If I was super smart, I would have made it in different colors. (It's green on a green wall, which made it not stand out too much. But, oh, well.) I love the fact that this doesn't look like Christmas even though it IS red and green. I know that surrounded with Christmas stuff, however, it WOULD manage to look Christmas-y, so I'm definitely saving it for when I have a holiday party, which I'm sure I will, because I LOVE having parties.

So hopefully this was a helpful project idea. Like I said, I'm going to start posting more projects using this one cartridge. I'll do it until I get sick of it, but the thing is so absolutely brimming with glorious images, I think it will take a LONG time to ever use it all.

Saturday, July 18, 2009

6x6" mini album project plus examples

I recently posted a text only instruction set for this album in the forum (SUCH a cool thing, check it out! [look at the guide's picture, and right underneath her name it says, "my forum", which is where you go to set up an account and join), but in that piece, I made it simpler because I didn't have pictures to back up what I'm going to be talking about here.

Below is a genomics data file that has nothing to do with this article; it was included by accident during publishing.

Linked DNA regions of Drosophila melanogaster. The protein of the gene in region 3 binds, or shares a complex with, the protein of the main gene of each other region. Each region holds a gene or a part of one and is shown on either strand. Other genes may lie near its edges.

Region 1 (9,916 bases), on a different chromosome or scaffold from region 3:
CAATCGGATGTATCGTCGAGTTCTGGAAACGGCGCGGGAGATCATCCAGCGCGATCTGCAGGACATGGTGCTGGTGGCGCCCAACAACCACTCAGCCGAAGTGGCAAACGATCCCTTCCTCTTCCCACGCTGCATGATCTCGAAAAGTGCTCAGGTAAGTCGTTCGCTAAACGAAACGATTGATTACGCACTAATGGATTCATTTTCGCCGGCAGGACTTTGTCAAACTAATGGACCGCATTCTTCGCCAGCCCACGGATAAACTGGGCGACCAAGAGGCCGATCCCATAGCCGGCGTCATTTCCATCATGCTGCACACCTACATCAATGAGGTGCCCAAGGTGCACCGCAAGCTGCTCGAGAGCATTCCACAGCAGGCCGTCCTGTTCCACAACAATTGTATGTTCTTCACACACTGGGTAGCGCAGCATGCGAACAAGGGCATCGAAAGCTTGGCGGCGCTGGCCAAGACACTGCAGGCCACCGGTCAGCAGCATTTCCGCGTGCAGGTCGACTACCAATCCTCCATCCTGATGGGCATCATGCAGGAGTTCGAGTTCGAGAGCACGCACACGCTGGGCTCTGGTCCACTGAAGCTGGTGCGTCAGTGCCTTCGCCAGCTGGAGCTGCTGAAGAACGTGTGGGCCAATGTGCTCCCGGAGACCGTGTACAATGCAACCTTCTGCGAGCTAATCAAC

So here is the REAL 6x6" mini album as I make it. It seems complex at first, but is really quite easy once you know all of the pieces.

Kathy's 6x6 Mini Album:
If using double sided cardstock: 2 12x12 sheets
If using single sided cardstock: 4 12x12 sheets
Glue (I love Scotch QuickDry Adhesive)
Ribbon, 18-24" (I don't ever go bigger than 1/4" thick)
Stamping inks, if you want to ink edges

Slide Cutter/Paper Trimmer
Bone Folder
Paper piercer (something to poke holes in the paper, the ends of very sharp scissors work, too)
Tapestry Needles (For sewing ribbon through holes. Mine are DMC size 22.)

(My pictures show the steps to make the album with single-sided cardstock because it's more complex.)
1. Choose which of your papers you would like to be your cover.

These are the pieces that you'll cut to make your album:

For double sided cardstock, cut only A and B pieces. For single sided cardstock, cut all. Choose your own colors for the inside pages. After choosing the cover, I usually just let mine be random.
A: 6x12 (1) (This is the cover piece)
A1: 6x5.75 (2) (These are the two pieces you'll cut to glue inside the cover if you're using single sided cardstock.)
B: 5.75x11.5 (3) (These are the pages of the album.)
B1: 5.75x5.5 (6) (These are the pieces you'll cut to glue inside the album where the single sided cardstock leaves white pages.)